In a process called autophagy, or “self eating,” normal cells break down their component proteins and fats in the membranes and organelles that have worn out. Autophagy also acts as a survival mechanism to generate, in the short run, energy for the cell when sugar and other nutrients are limited. But when autophagy is prolonged, cells die. Dr. Bast has found that autophagy also occurs in ovarian cancer cells. Following surgery and chemotherapy, small nests of ovarian cancer cells can remain dormant on the surface of the abdominal cavity for years, growing progressively and leading to the death of the patient. In the absence of a blood supply, autophagy provides the energy to keep these ovarian cancer cells dormant. In addition, certain protein “survival factors” are produced in or near the tumor nests that prevents prolonged autophagy from killing the cancer cell. Dr. Bast believes that by blocking autophagy or by neutralizing survival factors, it should be possible to eliminate dormant ovarian cancer cells. His research examines the mechanisms of autophagy in ovarian cancer. His findings may lead to new treatments for ovarian cancer.
Vice President for Translational Research
MD Anderson Cancer Center
Dr. Bast is Vice President for Translational Research at the UT M.D. Anderson Cancer Center. His office facilitates translation of new strategies, drugs and devices from laboratory to the clinic, as well as the movement of human material and data from the clinic to laboratory. Dr. Bast received his B.A. cum laude from Wesleyan University and his M.D. magna cum laude from Harvard Medical School. After completing a medical internship at the Johns Hopkins Hospital, he served as a research associate at the National Cancer Institute. Returning to Boston, Dr. Bast completed a medical residency at the Peter Bent Brigham Hospital and a fellowship in Medical Oncology at the Dana-Farber Cancer Institute. He joined the faculty at Harvard as an Assistant Professor and was subsequently appointed Associate Professor at the Dana-Farber Cancer Institute. Dr. Bast was recruited to the Duke University Medical Center in 1984 as Professor of Medicine, Microbiology and Immunology to Co-Direct the Division of Hematology-Oncology and to serve as Clinical Director of the Cancer Center. In 1987, he became the Director of the Duke Comprehensive Cancer Center and in 1992 he was named Wellcome Clinical Professor of Medicine in Honor of R. Wayne Rundles. In July 1994, Dr. Bast was recruited to head the Division of Medicine at UT M. D. Anderson Cancer Center and to fill the Harry Carothers Wiess Chair for Cancer Research. In 2000, Dr. Bast was appointed Vice President for Translational Research. In 2004, he became the Harry Carothers Wiess Distinguished University Professor for Cancer Research.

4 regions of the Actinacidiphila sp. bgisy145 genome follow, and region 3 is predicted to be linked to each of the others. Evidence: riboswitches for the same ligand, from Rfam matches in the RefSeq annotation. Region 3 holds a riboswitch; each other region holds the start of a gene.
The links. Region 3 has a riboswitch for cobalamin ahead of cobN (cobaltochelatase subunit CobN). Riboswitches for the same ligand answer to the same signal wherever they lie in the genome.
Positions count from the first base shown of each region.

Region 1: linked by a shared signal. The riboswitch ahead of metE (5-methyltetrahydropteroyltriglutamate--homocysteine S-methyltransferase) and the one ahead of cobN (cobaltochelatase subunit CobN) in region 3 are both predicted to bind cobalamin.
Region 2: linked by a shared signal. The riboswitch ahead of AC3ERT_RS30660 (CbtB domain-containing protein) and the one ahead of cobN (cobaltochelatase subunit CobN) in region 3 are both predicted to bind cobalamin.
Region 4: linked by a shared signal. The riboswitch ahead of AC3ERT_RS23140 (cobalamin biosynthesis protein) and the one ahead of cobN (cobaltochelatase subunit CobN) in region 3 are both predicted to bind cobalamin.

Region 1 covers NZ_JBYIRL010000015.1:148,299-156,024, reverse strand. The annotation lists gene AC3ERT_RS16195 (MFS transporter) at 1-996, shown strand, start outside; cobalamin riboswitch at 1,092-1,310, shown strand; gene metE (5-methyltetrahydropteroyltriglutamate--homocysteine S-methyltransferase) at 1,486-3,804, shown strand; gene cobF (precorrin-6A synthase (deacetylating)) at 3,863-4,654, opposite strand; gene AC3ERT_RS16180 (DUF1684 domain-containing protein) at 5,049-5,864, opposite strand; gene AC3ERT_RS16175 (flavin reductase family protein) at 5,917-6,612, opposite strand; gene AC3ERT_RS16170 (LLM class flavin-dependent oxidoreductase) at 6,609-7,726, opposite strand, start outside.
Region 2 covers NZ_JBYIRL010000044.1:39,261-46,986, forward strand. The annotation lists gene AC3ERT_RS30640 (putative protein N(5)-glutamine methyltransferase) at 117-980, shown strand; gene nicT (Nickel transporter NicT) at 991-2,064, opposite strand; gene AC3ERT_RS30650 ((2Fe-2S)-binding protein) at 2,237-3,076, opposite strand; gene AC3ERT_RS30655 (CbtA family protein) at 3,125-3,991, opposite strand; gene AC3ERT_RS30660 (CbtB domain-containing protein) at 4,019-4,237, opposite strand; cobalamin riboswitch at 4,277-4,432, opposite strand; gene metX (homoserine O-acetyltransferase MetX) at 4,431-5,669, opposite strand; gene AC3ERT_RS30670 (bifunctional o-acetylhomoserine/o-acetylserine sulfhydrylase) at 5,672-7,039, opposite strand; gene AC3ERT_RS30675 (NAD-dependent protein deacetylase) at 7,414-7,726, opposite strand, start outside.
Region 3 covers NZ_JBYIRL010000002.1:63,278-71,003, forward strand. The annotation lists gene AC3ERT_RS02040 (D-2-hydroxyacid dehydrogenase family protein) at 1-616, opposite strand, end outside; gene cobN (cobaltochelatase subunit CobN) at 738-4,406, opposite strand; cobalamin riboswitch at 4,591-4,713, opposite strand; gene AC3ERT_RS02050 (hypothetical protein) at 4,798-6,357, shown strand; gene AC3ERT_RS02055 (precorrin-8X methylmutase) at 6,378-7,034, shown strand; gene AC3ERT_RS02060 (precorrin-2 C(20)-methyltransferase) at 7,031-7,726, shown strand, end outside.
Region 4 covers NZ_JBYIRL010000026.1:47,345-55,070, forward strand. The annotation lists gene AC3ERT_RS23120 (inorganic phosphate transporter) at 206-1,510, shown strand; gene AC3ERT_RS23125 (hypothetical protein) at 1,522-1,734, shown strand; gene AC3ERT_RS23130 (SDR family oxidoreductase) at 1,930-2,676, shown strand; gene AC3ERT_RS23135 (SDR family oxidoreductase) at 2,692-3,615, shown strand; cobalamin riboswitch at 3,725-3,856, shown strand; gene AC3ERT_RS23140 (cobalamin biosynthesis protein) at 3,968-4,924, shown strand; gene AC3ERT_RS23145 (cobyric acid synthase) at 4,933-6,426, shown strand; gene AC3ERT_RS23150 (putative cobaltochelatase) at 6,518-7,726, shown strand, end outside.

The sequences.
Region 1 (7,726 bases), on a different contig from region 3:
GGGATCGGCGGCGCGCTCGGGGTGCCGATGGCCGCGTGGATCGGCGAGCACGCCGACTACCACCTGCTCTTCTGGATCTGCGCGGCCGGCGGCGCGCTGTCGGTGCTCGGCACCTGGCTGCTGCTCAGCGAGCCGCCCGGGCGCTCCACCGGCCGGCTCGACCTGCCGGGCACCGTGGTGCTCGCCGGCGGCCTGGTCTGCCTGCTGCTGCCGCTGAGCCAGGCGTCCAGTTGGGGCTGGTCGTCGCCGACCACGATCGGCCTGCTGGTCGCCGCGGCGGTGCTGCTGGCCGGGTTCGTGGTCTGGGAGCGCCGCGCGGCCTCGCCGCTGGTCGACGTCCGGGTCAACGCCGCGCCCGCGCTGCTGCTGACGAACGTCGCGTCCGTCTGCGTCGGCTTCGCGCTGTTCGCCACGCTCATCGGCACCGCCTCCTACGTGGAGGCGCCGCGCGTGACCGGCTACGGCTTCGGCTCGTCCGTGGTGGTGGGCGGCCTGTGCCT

Dr. Bast is best known for developing the OC125 monoclonal antibody that led to the production of the CA125 radioimmunoassay. Serum CA125 levels have provided the first generally useful marker for monitoring the course of patients with epithelial ovarian cancer. CA 125 is currently being evaluated as one component of a screening strategy for ovarian cancer. His early studies focused on the use of immunostimulants and monoclonal antibodies for cancer therapy. Over the last 15 years his group has pioneered in defining molecular alterations in ovarian and breast cancers that might serve as targets for therapy as well as diagnosis. His most recent studies have focused on the identification of ARHI, a novel ras-related imprinted tumor suppressor gene that induces autophagy and tumor dormancy. He has led the U.T. M.D. Anderson SPORE in Ovarian Cancer since 1999. Overall, Dr. Bast has published more than 500 articles and chapters, and has edited the textbook Cancer Medicine. He has been recognized by Institute for Scientific Informal as one of the most frequently cited scientists in his field. In 2006 he was recognized with the Smith-Klein Beacham Clinical Laboratories Award, the ISOBM-Abbott Award and an Award for Excellence in Gynecologic Oncology by the International Society of Gynecologic Oncology. He continues to care for patients with breast and ovarian cancer and has been listed in the Best Doctors of America and in America’s Top Physicians.